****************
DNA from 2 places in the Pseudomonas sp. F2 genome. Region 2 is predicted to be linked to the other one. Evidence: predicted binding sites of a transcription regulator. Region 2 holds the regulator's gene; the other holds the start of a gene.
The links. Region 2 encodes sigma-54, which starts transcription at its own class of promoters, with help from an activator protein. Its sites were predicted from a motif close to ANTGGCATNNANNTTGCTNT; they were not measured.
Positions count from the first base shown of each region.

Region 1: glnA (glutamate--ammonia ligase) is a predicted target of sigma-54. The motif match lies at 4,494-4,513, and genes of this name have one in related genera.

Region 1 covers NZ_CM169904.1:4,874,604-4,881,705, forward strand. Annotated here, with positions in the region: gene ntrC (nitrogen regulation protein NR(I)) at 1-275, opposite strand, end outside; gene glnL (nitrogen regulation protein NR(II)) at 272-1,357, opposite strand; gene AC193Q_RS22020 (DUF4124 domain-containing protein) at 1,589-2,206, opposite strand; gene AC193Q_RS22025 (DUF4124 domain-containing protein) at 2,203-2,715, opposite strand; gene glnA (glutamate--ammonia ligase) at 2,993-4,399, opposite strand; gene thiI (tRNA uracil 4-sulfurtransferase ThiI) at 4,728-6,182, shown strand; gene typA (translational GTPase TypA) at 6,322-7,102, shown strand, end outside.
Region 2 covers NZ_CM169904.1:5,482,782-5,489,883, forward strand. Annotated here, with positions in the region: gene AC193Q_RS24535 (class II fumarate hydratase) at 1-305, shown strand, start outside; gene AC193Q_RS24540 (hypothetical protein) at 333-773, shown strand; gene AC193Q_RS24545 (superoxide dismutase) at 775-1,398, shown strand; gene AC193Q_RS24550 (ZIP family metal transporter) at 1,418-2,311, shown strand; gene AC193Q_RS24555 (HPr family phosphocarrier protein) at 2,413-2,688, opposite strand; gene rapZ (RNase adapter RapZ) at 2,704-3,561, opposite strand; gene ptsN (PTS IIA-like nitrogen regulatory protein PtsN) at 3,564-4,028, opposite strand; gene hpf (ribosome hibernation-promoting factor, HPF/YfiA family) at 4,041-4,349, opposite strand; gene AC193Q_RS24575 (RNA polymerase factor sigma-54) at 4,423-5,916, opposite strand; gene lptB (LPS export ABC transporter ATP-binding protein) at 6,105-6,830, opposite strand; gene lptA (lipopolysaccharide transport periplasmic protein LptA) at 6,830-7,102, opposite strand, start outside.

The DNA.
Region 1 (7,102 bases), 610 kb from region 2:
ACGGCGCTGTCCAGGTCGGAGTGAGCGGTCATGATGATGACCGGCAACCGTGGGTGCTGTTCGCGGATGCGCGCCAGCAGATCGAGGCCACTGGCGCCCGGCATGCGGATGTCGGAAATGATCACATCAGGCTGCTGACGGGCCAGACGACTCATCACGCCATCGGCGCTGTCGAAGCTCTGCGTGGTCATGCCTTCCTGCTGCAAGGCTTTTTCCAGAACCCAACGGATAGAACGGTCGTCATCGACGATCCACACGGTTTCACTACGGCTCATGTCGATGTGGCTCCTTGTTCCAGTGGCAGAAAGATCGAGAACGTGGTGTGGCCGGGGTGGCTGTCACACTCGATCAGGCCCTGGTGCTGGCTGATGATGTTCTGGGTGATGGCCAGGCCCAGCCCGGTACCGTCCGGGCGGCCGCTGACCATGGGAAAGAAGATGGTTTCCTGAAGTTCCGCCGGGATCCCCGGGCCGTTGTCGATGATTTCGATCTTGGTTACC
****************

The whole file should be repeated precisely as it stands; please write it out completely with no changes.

DNA from 2 places in the Pseudomonas sp. F2 genome. Region 2 is predicted to be linked to the other one. Evidence: predicted binding sites of a transcription regulator. Region 2 holds the regulator's gene; the other holds the start of a gene.
The links. Region 2 encodes sigma-54, which starts transcription at its own class of promoters, with help from an activator protein. Its sites were predicted from a motif close to ANTGGCATNNANNTTGCTNT; they were not measured.
Positions count from the first base shown of each region.

Region 1: glnA (glutamate--ammonia ligase) is a predicted target of sigma-54. The motif match lies at 4,494-4,513, and genes of this name have one in related genera.

Region 1 covers NZ_CM169904.1:4,874,604-4,881,705, forward strand. Annotated here, with positions in the region: gene ntrC (nitrogen regulation protein NR(I)) at 1-275, opposite strand, end outside; gene glnL (nitrogen regulation protein NR(II)) at 272-1,357, opposite strand; gene AC193Q_RS22020 (DUF4124 domain-containing protein) at 1,589-2,206, opposite strand; gene AC193Q_RS22025 (DUF4124 domain-containing protein) at 2,203-2,715, opposite strand; gene glnA (glutamate--ammonia ligase) at 2,993-4,399, opposite strand; gene thiI (tRNA uracil 4-sulfurtransferase ThiI) at 4,728-6,182, shown strand; gene typA (translational GTPase TypA) at 6,322-7,102, shown strand, end outside.
Region 2 covers NZ_CM169904.1:5,482,782-5,489,883, forward strand. Annotated here, with positions in the region: gene AC193Q_RS24535 (class II fumarate hydratase) at 1-305, shown strand, start outside; gene AC193Q_RS24540 (hypothetical protein) at 333-773, shown strand; gene AC193Q_RS24545 (superoxide dismutase) at 775-1,398, shown strand; gene AC193Q_RS24550 (ZIP family metal transporter) at 1,418-2,311, shown strand; gene AC193Q_RS24555 (HPr family phosphocarrier protein) at 2,413-2,688, opposite strand; gene rapZ (RNase adapter RapZ) at 2,704-3,561, opposite strand; gene ptsN (PTS IIA-like nitrogen regulatory protein PtsN) at 3,564-4,028, opposite strand; gene hpf (ribosome hibernation-promoting factor, HPF/YfiA family) at 4,041-4,349, opposite strand; gene AC193Q_RS24575 (RNA polymerase factor sigma-54) at 4,423-5,916, opposite strand; gene lptB (LPS export ABC transporter ATP-binding protein) at 6,105-6,830, opposite strand; gene lptA (lipopolysaccharide transport periplasmic protein LptA) at 6,830-7,102, opposite strand, start outside.

The DNA.
Region 1 (7,102 bases), 610 kb from region 2:
ACGGCGCTGTCCAGGTCGGAGTGAGCGGTCATGATGATGACCGGCAACCGTGGGTGCTGTTCGCGGATGCGCGCCAGCAGATCGAGGCCACTGGCGCCCGGCATGCGGATGTCGGAAATGATCACATCAGGCTGCTGACGGGCCAGACGACTCATCACGCCATCGGCGCTGTCGAAGCTCTGCGTGGTCATGCCTTCCTGCTGCAAGGCTTTTTCCAGAACCCAACGGATAGAACGGTCGTCATCGACGATCCACACGGTTTCACTACGGCTCATGTCGATGTGGCTCCTTGTTCCAGTGGCAGAAAGATCGAGAACGTGGTGTGGCCGGGGTGGCTGTCACACTCGATCAGGCCCTGGTGCTGGCTGATGATGTTCTGGGTGATGGCCAGGCCCAGCCCGGTACCGTCCGGGCGGCCGCTGACCATGGGAAAGAAGATGGTTTCCTGAAGTTCCGCCGGGATCCCCGGGCCGTTGTCGATGATTTCGATCTTGGTTACC